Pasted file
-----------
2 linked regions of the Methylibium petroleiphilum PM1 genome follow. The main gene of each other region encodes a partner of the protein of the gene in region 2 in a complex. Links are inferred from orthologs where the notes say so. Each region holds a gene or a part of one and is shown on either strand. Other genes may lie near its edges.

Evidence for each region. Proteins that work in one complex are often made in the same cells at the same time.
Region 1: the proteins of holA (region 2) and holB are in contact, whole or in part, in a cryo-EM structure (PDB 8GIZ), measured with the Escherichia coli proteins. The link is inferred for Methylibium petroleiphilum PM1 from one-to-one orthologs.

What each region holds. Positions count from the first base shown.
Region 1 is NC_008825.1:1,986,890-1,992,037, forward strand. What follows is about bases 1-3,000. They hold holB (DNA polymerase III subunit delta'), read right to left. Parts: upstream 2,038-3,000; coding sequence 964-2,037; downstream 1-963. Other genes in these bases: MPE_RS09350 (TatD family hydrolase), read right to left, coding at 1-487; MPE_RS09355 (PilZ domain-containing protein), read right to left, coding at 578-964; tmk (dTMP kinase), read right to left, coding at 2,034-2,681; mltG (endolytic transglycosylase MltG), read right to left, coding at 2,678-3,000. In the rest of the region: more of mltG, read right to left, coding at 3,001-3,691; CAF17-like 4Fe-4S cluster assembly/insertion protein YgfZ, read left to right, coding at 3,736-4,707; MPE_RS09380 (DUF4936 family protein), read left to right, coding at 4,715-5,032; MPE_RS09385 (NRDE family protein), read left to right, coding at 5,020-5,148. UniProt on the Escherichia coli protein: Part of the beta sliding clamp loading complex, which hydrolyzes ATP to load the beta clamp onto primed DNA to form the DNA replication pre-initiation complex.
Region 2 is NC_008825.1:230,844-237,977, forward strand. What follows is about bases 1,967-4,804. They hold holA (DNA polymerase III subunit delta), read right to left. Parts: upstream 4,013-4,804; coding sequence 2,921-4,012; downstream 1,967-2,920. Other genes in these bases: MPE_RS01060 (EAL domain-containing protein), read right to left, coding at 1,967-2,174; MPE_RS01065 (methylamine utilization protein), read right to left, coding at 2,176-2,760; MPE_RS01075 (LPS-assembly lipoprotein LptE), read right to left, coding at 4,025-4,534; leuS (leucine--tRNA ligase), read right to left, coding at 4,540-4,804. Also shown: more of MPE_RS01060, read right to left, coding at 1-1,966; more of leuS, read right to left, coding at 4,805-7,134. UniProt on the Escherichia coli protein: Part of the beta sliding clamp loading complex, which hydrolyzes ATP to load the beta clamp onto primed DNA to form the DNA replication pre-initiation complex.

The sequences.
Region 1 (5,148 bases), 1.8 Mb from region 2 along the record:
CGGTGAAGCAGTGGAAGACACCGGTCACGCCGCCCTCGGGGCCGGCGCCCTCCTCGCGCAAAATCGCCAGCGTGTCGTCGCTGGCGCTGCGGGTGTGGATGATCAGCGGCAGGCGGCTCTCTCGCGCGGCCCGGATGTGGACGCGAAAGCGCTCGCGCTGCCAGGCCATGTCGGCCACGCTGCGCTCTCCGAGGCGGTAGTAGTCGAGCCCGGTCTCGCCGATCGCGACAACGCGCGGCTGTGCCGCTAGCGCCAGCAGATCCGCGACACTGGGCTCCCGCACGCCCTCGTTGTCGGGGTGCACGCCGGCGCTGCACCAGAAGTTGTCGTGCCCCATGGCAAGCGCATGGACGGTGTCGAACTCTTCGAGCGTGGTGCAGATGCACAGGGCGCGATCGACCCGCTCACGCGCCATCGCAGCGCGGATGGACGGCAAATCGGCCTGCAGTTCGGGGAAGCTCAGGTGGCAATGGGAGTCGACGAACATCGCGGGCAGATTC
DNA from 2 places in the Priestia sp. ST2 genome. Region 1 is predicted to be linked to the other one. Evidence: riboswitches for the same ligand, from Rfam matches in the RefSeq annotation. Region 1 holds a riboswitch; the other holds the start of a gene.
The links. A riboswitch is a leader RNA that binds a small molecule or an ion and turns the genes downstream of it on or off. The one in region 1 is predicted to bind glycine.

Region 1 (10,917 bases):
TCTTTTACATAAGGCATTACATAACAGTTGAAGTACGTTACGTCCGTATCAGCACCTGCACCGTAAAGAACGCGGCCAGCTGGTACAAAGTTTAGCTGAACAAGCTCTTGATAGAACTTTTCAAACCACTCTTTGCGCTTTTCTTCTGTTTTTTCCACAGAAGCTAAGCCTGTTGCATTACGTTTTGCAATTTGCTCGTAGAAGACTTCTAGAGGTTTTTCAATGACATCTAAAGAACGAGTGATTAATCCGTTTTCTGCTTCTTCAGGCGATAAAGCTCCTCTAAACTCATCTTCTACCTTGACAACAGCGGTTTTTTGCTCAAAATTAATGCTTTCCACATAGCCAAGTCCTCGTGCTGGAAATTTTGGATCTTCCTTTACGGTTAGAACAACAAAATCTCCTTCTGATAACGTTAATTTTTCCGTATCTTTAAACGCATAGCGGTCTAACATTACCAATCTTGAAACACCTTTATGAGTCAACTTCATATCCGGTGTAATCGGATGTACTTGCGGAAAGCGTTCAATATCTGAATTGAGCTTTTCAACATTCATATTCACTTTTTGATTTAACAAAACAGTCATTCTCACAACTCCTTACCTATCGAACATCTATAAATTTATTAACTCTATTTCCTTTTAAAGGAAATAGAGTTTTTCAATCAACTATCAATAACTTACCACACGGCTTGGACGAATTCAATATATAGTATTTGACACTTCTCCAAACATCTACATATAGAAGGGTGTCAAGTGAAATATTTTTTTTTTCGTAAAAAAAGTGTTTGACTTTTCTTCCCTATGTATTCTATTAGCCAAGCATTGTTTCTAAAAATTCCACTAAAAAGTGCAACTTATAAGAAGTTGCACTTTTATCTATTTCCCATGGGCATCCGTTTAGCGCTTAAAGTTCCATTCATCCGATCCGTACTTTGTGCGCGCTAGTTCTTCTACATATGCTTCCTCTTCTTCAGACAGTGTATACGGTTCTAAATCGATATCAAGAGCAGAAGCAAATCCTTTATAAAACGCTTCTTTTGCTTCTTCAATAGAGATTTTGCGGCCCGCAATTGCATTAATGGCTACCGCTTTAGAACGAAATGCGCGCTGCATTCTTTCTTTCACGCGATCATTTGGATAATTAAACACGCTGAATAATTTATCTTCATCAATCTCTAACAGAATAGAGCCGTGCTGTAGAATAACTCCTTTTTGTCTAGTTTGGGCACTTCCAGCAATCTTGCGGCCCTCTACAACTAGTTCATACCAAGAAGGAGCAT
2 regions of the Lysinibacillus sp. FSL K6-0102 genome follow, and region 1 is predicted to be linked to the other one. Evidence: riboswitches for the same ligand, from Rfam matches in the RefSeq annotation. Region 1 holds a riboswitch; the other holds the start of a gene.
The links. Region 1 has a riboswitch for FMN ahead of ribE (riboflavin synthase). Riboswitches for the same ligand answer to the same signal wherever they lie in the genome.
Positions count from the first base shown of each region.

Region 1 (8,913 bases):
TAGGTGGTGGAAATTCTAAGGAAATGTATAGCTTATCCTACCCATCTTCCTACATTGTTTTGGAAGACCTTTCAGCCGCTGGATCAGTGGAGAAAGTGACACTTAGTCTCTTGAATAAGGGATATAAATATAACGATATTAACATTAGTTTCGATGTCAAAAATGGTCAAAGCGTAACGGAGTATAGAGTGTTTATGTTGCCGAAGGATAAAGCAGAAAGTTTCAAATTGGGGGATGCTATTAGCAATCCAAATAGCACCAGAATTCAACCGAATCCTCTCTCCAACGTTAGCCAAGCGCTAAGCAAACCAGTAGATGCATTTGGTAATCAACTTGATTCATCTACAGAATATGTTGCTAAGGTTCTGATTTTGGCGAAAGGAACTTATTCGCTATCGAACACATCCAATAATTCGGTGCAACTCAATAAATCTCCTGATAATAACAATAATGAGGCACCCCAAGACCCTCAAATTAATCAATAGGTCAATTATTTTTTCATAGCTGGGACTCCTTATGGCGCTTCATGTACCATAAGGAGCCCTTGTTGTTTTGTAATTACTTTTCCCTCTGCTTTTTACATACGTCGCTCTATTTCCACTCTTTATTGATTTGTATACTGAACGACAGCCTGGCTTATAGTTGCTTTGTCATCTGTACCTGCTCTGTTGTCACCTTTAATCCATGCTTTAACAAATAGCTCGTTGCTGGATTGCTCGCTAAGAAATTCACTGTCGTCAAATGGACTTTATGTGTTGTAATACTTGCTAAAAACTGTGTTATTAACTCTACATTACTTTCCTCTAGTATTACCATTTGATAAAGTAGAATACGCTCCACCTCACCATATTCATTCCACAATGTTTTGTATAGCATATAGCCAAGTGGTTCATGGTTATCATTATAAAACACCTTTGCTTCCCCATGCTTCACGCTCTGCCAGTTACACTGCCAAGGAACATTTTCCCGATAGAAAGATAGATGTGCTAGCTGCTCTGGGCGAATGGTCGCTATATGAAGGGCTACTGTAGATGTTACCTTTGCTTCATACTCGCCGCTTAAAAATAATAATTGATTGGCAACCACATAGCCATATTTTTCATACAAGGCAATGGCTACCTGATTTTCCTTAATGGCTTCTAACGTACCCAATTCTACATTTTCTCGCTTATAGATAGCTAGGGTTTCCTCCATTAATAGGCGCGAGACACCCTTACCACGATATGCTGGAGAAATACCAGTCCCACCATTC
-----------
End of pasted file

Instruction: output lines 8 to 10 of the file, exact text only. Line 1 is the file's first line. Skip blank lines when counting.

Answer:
Region 1 (5,148 bases), 1.8 Mb from region 2 along the record:
CGGTGAAGCAGTGGAAGACACCGGTCACGCCGCCCTCGGGGCCGGCGCCCTCCTCGCGCAAAATCGCCAGCGTGTCGTCGCTGGCGCTGCGGGTGTGGATGATCAGCGGCAGGCGGCTCTCTCGCGCGGCCCGGATGTGGACGCGAAAGCGCTCGCGCTGCCAGGCCATGTCGGCCACGCTGCGCTCTCCGAGGCGGTAGTAGTCGAGCCCGGTCTCGCCGATCGCGACAACGCGCGGCTGTGCCGCTAGCGCCAGCAGATCCGCGACACTGGGCTCCCGCACGCCCTCGTTGTCGGGGTGCACGCCGGCGCTGCACCAGAAGTTGTCGTGCCCCATGGCAAGCGCATGGACGGTGTCGAACTCTTCGAGCGTGGTGCAGATGCACAGGGCGCGATCGACCCGCTCACGCGCCATCGCAGCGCGGATGGACGGCAAATCGGCCTGCAGTTCGGGGAAGCTCAGGTGGCAATGGGAGTCGACGAACATCGCGGGCAGATTC
DNA from 2 places in the Priestia sp. ST2 genome. Region 1 is predicted to be linked to the other one. Evidence: riboswitches for the same ligand, from Rfam matches in the RefSeq annotation. Region 1 holds a riboswitch; the other holds the start of a gene.